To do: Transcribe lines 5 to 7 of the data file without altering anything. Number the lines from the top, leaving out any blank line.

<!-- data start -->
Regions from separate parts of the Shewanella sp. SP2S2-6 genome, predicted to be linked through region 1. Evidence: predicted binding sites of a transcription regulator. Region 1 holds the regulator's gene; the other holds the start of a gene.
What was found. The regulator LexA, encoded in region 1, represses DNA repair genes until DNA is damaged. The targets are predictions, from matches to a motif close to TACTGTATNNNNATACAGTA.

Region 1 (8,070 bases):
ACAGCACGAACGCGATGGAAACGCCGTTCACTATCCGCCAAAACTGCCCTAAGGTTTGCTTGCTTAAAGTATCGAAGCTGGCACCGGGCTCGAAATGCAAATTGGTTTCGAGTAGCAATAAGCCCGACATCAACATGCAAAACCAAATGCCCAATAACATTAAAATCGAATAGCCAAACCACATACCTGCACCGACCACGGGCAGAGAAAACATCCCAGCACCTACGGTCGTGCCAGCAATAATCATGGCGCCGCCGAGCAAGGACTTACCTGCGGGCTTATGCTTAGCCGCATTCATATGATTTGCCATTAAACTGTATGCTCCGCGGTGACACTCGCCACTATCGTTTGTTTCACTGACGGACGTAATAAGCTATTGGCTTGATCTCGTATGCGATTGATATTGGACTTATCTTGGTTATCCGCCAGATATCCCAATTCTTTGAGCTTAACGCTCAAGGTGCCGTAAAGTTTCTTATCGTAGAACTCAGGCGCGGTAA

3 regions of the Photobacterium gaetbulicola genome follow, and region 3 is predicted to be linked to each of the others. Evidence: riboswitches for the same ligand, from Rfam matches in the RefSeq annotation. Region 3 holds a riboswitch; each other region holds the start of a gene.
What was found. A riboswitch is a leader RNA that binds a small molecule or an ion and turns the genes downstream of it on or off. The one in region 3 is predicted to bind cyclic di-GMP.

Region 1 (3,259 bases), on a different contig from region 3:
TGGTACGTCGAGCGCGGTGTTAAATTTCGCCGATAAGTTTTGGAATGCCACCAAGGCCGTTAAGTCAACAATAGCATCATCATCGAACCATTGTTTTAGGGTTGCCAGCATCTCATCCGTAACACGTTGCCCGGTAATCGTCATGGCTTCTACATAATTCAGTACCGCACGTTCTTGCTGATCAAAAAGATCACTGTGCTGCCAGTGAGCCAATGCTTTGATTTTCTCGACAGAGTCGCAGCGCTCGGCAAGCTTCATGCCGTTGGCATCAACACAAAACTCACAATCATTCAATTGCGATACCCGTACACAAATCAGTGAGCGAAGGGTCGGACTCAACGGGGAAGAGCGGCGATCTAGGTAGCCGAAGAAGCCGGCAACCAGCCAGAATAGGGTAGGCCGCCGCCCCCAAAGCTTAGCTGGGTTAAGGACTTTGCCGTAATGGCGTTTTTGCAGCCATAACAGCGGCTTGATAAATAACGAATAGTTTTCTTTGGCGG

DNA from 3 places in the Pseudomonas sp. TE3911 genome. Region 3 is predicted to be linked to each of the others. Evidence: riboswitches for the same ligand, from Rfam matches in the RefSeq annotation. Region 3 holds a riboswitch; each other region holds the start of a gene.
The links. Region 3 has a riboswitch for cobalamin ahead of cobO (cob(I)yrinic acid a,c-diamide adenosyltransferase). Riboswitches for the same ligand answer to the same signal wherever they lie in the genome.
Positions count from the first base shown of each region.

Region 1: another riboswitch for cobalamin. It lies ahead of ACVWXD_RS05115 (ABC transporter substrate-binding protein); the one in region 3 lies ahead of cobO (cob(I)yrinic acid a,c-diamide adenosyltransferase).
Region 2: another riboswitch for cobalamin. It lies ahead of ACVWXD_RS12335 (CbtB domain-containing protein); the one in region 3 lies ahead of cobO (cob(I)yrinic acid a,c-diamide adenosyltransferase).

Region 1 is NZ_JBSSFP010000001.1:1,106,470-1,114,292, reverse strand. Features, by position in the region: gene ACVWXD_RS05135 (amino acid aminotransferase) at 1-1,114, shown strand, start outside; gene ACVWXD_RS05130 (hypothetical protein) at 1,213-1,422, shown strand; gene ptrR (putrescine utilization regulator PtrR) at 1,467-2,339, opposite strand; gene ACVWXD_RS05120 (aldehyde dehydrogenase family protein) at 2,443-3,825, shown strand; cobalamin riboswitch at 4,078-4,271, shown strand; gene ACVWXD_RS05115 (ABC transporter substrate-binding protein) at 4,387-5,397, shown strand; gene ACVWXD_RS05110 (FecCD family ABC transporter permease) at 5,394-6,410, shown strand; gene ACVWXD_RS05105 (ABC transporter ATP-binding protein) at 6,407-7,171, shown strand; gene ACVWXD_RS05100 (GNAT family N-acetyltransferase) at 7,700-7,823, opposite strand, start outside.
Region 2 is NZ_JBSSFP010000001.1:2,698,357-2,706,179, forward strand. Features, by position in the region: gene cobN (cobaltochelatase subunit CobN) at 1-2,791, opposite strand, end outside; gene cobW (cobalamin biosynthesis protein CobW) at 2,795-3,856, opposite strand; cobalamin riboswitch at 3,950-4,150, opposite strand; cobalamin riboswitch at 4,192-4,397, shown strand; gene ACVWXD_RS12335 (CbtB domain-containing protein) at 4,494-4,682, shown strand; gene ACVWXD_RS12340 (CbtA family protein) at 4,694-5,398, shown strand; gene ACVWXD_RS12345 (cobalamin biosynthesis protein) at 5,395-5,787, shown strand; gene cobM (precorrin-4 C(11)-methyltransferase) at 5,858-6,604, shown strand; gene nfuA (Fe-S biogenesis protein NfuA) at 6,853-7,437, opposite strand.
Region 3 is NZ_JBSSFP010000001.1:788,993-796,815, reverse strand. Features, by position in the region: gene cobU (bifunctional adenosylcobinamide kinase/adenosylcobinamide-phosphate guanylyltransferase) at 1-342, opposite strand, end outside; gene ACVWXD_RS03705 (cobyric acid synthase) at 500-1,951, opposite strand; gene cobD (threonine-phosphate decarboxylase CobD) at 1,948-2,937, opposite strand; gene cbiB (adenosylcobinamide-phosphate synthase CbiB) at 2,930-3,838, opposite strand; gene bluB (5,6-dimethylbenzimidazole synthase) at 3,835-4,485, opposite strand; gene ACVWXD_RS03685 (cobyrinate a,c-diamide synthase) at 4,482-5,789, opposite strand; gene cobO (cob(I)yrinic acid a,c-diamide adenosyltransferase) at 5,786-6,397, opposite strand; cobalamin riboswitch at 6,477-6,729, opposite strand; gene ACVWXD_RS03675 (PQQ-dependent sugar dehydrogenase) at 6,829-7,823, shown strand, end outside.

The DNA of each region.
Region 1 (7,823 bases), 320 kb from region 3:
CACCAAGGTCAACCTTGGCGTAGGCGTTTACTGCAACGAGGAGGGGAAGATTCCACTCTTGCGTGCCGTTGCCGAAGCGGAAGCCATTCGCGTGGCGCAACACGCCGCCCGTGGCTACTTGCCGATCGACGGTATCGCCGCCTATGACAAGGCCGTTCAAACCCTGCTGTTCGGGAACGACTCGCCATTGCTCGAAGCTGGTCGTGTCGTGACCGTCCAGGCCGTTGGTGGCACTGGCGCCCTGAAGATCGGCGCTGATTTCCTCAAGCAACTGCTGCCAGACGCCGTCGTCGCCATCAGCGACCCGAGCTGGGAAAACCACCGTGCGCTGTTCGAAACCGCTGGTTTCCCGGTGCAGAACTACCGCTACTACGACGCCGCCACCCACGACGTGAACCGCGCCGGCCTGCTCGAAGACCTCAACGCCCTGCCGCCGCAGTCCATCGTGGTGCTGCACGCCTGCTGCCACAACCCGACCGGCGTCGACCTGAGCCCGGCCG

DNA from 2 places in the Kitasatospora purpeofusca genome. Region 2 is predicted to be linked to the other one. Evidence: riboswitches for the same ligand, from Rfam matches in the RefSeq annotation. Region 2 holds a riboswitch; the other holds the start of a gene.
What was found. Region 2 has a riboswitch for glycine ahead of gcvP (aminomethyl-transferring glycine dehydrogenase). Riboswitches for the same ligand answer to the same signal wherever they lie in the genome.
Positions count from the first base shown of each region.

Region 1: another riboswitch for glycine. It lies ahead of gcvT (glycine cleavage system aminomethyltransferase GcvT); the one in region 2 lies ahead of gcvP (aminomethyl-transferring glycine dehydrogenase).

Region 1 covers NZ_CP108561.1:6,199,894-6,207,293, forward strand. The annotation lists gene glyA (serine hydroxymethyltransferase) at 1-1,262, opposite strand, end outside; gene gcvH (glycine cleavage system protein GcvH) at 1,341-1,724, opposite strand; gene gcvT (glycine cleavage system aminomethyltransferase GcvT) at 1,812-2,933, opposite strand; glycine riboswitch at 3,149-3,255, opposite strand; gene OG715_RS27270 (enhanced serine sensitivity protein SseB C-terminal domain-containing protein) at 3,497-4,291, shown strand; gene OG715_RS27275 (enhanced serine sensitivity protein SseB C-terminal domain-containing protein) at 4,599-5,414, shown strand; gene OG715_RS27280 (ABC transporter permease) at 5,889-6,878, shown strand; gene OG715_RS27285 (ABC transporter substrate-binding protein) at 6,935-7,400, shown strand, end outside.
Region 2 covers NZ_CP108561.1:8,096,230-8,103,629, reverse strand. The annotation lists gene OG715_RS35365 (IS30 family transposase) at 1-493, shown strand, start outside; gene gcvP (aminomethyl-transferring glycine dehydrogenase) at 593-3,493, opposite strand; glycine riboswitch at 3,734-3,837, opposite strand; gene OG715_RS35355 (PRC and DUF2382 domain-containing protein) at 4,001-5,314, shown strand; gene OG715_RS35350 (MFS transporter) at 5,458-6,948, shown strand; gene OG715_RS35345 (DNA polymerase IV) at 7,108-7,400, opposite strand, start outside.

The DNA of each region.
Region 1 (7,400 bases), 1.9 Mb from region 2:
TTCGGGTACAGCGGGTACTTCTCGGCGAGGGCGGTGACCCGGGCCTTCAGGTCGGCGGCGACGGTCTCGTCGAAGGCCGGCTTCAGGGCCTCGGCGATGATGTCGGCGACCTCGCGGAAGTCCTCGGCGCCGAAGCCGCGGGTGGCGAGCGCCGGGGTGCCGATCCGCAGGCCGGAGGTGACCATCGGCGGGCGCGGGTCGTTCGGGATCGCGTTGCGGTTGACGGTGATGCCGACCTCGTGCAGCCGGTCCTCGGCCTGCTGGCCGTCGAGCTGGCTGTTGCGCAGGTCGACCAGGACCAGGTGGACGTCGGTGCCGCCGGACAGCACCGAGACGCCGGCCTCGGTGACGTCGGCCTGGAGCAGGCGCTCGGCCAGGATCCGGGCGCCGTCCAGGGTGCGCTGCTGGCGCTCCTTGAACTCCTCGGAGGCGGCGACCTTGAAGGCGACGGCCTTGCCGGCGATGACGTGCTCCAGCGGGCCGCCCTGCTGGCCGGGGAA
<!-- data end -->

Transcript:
3 regions of the Photobacterium gaetbulicola genome follow, and region 3 is predicted to be linked to each of the others. Evidence: riboswitches for the same ligand, from Rfam matches in the RefSeq annotation. Region 3 holds a riboswitch; each other region holds the start of a gene.
What was found. A riboswitch is a leader RNA that binds a small molecule or an ion and turns the genes downstream of it on or off. The one in region 3 is predicted to bind cyclic di-GMP.

Region 1 (3,259 bases), on a different contig from region 3: